The transition to HC or EOL care is made when the patient wishes or when the potential harm of treatment outweighs the potential benefits. However, the transition from the independence of PC to the dependence of HC is not a simple linear process for patients with HF.52 Identification of patients nearing the EOL should be made in collaboration with clinicians experienced in the care of patients with HF, when possible, and coordinated with the patients’ primary care physician.32
Prognostication in HF is difficult.1 Guidelines for HF care do not specifically address when to refer end-stage HF patients for HC or EOL care,99 and the National Hospice Organization prognostic criteria for determining hospice eligibility in HF patients are not useful in predicting 6-month prognosis.100 Further, the HF trajectory is unpredictable with varying periods of remission and exacerbation,101,102 and there is no typical trajectory.103 Thus, when to refer patients to HC may be difficult to determine. Generally, however, patients in stage D/New York Heart Association class IV HF and patients with severe HF who are unable to do any physical activity without discomfort and/or experience symptoms at rest may be considered for HC. In a small study of 282 patients older than 70 years (mean age 79 years), 43 patients died within 6 months of study enrollment and were assessed for common clinical characteristics.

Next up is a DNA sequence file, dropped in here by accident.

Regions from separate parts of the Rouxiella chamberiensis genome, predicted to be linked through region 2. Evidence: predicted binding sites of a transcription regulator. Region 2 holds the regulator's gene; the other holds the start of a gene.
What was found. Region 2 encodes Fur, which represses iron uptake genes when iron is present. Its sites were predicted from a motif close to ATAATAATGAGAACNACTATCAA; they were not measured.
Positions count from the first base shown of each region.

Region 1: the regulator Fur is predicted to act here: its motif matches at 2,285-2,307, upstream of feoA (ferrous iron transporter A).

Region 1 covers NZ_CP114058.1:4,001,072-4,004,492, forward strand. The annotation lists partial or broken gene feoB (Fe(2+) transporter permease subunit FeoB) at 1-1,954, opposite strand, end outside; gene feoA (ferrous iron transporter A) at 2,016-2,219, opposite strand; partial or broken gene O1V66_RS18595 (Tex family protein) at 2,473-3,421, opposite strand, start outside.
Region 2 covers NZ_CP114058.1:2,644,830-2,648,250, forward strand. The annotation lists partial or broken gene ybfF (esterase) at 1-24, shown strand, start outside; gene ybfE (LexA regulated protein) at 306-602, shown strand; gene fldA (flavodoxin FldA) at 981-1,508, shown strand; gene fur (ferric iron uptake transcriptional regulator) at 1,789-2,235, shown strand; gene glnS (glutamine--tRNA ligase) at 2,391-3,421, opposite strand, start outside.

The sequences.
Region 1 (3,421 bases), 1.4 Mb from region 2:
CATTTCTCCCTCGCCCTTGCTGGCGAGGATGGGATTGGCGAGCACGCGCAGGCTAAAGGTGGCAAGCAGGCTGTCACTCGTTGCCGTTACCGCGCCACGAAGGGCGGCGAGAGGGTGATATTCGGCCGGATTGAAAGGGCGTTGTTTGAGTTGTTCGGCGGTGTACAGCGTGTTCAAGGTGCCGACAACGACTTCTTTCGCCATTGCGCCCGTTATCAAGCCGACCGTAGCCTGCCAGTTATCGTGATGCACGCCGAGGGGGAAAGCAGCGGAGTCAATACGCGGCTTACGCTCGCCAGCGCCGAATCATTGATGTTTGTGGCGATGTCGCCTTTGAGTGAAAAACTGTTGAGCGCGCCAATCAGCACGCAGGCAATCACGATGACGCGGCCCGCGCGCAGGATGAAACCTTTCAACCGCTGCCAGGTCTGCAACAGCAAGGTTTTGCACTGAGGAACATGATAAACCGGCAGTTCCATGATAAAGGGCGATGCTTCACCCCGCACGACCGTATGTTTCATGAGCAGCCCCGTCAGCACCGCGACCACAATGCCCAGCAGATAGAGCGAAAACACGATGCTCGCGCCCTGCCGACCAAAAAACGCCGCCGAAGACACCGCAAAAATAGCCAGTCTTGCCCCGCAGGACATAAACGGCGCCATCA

Serum blood urea nitrogen ≥30 mg/dL (odds ratio [OR] =5.78, 95% confidence interval [CI] =2.65–12.66), systolic blood pressure <120 mmHg (OR =4.81, 95% CI =1.94–11.91), peripheral arterial disease (OR =3.09, 95% CI =1.26–7.58), and serum sodium <135 mEq/L (OR =2.27, 95% CI =0.98–5.27) were independent clinical correlates of 6-month mortality.104 Thus, patients with these four clinical characteristics may represent HF patients for whom referral HC might be appropriate.
Breathlessness was the most common symptom (men 90%, women 86%) of 21 symptoms documented in the charts of late-stage HF patients13 while in the last 6 months of life, the two symptoms most commonly reported by family members were dyspnea (61%) and pain (78%).43,105 In addition, low mood was reported by 59%, sleeplessness by 45%, anorexia by 43%, and confusion by 40%.43 The significant predictors for HC and in-hospital mortality are provided in Table 3.